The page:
A familiar face in army fatigues and expertly shaven head nodded to Cady.  The man would have been a calming representative of power; his build was that of a hometown quarterback.  However the long scar that ran down the entirety of the man’s right cheek always made Cady wonder what he was capable of.

“General”, she said to the older man.”

“Ma’am”, the General replied with utter propriety.  “Shall we?”

“Of course, General”, Cady said.

The General took the lead, the four guards flanked Cady, and the cleaning woman pushed her cart down yet another long hallway.  It was during this roughly quarter-mile walk that Cady had time to think.  She had tried over and over to extract a conversation from these men, but she had rarely succeeded.  She thought of her own father who had once been stationed at this very installation.  She remembered her mother who had been an agent for the National Security Agency.  Cady had grown up around serious people with important jobs.  Cady wasn’t like that.

Cady liked people.  She liked conversations.  She enjoyed her occupation because it let her meet all kinds of people and helped create spaces where folks could congregate and socialize.  This industrial type, function-only building was not her ideal environment.  However the money was an amount which she couldn’t turn down and the government liked Cady’s clearance level.

There it is, Cady thought.  The vault door never ceased to amaze her.  It was ten-feet thick and made of what she assumed were the strongest metals on this earth.  She doubted if even a nuclear bomb could break through the hatch, though she was quite sure that was the idea.  Even with its astounding size, the door swung open quietly and easily on a single giant hinge.

Cady followed two guards inside while The General and two other guards joined those already positioned in their assigned spots.  Normally she would enjoy having twelve men huddle around her, keeping an eye out, but Cady had work to do.  The regular areas could be cleaned by standard government lackeys, but the area Cady was in required a higher level of clearance than most people could ever dream of.  Cady was a contract worker but everyone assumed she would be there until she retired.  The upper brass had no desire to go through the lengthy process of vetting someone else to do their cleaning.  So it was that Cady came out to Fort Knox three times a year to dust and clean the bars of gold.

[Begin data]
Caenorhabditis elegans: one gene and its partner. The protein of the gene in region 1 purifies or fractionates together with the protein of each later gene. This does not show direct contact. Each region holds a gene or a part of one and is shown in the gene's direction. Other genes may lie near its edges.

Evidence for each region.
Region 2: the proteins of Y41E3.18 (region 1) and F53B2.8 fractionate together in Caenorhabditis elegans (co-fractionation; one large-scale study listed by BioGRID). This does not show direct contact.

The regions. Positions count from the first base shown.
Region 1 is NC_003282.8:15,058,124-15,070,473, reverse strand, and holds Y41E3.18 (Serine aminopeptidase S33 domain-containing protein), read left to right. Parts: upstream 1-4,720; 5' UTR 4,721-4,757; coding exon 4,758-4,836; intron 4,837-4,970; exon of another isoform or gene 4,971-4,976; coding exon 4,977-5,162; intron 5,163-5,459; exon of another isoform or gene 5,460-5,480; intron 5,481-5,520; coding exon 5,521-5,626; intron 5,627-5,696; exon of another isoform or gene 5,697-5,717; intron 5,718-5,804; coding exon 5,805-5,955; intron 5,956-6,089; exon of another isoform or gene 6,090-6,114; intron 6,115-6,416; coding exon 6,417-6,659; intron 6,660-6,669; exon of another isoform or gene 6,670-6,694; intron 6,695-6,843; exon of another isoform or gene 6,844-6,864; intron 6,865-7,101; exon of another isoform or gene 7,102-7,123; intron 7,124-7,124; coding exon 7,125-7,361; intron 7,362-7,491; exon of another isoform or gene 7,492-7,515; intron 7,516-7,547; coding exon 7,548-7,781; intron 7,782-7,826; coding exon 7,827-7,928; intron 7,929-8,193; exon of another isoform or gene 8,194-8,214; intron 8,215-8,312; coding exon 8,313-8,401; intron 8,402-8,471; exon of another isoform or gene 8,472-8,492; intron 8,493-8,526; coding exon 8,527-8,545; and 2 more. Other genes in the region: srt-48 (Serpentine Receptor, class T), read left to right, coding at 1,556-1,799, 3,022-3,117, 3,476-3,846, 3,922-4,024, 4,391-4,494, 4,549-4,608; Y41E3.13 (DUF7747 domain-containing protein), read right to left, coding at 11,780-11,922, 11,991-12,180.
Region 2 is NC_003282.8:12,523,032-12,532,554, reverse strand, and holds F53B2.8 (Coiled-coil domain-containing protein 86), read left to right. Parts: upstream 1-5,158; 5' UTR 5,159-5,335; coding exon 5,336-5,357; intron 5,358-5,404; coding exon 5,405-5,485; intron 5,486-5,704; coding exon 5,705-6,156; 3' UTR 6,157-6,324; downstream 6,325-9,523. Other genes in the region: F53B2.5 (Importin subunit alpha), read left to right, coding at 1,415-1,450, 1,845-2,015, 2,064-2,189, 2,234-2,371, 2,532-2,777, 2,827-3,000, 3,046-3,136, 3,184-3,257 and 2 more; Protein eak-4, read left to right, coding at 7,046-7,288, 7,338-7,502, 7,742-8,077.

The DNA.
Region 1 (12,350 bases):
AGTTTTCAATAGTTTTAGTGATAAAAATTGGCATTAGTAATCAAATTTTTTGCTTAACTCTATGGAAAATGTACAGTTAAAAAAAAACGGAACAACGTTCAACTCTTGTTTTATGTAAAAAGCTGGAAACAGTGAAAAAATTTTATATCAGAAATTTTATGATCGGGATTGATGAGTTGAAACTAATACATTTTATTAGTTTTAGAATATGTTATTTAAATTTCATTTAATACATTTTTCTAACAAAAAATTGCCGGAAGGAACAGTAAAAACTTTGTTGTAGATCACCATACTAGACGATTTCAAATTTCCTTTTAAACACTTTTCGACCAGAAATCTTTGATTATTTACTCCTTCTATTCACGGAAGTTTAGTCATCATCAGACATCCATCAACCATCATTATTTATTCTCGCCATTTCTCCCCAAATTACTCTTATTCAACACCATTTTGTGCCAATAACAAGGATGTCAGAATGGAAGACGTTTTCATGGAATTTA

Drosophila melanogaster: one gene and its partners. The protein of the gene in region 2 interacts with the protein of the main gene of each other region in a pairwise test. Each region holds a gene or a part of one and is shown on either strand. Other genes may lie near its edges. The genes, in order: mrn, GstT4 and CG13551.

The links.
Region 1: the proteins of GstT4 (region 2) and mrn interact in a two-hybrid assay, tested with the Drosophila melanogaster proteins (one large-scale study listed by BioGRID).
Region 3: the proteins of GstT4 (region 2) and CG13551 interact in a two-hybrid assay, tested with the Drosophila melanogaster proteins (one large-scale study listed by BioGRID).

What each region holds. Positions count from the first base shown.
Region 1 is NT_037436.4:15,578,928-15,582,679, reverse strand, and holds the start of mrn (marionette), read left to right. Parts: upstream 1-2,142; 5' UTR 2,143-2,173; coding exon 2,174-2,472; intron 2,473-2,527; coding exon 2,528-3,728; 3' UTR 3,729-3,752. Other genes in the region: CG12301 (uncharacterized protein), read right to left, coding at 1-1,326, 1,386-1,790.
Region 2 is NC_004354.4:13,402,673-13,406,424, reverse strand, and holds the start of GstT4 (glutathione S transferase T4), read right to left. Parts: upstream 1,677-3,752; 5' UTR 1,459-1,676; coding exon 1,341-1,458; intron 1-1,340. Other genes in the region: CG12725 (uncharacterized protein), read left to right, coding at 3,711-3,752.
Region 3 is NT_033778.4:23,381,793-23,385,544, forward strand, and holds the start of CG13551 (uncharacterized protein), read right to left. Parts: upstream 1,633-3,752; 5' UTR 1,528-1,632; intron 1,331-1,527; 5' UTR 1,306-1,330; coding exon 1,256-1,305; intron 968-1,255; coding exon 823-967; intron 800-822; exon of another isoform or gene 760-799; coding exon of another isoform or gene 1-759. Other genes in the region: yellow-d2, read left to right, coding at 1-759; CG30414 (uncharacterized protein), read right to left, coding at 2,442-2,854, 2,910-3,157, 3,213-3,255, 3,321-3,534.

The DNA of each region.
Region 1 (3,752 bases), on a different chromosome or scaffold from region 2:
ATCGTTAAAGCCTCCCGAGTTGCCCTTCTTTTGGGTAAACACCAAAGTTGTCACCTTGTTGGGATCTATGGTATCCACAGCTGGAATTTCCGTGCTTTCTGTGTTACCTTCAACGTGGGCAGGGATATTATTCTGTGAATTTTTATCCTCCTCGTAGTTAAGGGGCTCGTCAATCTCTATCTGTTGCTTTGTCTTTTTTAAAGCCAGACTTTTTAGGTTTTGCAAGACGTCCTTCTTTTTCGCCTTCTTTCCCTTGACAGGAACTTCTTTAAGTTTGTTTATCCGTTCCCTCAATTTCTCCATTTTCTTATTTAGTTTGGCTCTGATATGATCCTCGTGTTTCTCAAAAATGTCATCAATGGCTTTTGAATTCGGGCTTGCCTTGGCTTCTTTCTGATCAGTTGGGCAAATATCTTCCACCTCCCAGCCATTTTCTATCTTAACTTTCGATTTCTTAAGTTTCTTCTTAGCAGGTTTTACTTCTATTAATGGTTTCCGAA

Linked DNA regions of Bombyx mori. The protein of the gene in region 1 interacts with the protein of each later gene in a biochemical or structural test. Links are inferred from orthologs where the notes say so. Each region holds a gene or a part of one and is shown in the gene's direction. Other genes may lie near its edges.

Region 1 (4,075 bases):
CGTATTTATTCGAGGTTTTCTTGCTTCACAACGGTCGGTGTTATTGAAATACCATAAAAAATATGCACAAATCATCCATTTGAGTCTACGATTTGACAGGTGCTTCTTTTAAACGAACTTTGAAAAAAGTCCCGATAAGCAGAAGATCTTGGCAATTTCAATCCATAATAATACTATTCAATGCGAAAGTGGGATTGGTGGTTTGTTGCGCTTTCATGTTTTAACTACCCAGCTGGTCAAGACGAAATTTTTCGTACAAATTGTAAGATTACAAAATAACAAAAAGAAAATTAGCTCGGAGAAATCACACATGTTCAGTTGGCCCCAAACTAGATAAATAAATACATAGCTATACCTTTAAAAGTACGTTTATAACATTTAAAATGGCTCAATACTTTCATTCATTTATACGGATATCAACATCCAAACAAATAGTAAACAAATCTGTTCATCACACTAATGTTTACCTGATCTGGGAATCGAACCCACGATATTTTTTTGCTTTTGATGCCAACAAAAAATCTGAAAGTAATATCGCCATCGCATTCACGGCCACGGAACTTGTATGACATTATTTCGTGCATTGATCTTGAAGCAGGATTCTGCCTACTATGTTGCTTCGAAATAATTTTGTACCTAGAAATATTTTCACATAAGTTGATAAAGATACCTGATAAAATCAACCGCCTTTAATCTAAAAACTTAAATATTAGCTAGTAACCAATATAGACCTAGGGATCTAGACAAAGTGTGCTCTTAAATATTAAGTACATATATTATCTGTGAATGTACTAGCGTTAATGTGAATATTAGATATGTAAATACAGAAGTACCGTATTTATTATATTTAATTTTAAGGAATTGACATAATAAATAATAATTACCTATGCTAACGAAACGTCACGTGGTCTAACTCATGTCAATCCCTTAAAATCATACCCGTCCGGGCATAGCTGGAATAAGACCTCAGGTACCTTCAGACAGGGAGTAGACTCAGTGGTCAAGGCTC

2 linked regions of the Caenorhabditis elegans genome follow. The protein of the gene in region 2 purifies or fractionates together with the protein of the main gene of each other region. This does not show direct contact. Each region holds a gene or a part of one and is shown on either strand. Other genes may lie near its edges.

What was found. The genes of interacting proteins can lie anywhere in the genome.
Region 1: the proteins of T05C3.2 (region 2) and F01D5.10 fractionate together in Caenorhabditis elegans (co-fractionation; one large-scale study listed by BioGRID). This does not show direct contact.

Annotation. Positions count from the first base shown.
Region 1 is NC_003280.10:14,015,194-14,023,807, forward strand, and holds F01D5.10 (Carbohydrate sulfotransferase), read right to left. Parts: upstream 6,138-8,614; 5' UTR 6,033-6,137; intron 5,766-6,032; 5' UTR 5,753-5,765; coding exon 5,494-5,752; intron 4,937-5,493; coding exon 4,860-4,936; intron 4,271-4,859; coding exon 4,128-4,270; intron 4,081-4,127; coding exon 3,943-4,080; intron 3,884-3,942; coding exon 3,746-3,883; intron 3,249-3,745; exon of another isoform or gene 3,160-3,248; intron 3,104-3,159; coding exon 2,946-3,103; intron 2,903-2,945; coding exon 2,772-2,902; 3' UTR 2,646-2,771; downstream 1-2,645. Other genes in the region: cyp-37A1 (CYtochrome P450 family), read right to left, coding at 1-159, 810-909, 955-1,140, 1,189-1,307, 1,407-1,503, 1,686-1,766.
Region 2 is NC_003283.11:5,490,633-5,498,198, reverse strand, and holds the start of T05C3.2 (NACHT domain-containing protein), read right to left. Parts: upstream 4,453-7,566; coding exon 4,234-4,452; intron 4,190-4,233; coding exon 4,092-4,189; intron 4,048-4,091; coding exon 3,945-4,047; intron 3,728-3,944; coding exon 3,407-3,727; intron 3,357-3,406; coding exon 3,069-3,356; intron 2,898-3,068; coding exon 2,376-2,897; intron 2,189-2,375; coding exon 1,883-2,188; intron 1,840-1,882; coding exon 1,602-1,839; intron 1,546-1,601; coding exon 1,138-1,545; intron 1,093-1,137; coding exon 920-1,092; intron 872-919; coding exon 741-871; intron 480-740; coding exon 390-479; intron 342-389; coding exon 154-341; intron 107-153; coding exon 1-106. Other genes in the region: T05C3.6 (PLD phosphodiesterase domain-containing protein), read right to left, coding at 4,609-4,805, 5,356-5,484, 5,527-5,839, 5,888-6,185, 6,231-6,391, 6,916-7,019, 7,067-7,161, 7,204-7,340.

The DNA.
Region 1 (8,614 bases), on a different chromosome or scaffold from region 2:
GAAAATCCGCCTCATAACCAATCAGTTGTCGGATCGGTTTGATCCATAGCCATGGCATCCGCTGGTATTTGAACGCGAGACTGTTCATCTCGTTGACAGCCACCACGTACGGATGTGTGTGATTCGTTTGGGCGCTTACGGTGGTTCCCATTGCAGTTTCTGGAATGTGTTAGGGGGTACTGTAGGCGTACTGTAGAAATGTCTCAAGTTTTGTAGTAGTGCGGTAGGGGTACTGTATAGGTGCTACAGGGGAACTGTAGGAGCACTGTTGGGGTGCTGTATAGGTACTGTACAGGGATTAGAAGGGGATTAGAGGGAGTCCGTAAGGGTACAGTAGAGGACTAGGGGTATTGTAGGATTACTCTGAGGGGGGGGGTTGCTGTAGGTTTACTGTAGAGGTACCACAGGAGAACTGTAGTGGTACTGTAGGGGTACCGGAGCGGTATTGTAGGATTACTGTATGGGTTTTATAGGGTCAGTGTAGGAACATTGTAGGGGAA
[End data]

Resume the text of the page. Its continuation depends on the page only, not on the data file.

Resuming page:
Cady didn’t mind that she couldn’t tell anyone about her most profitable client.  She resisted the urge to share stories or take pictures of one of the most secure facilities in the world; a place that she had regular access to.  The one thing that bothered her was the joke that she just couldn’t seem to formulate.  She knew there was a good guffaw to be had from “cleaning money” or “laundering money” for the government.

Cady put her feather duster to the first pile of gold bars.  The nation’s wealth was right in front of her, but that perfect one-liner that would make the security guards break character and chuckle continued to be off-limits to her.

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About anecdotaltales
He's a simple enough fellow. He likes movies, comics, radio shows from the 40's, and books. He likes to write and wishes his cat wouldn't shed on his laptop.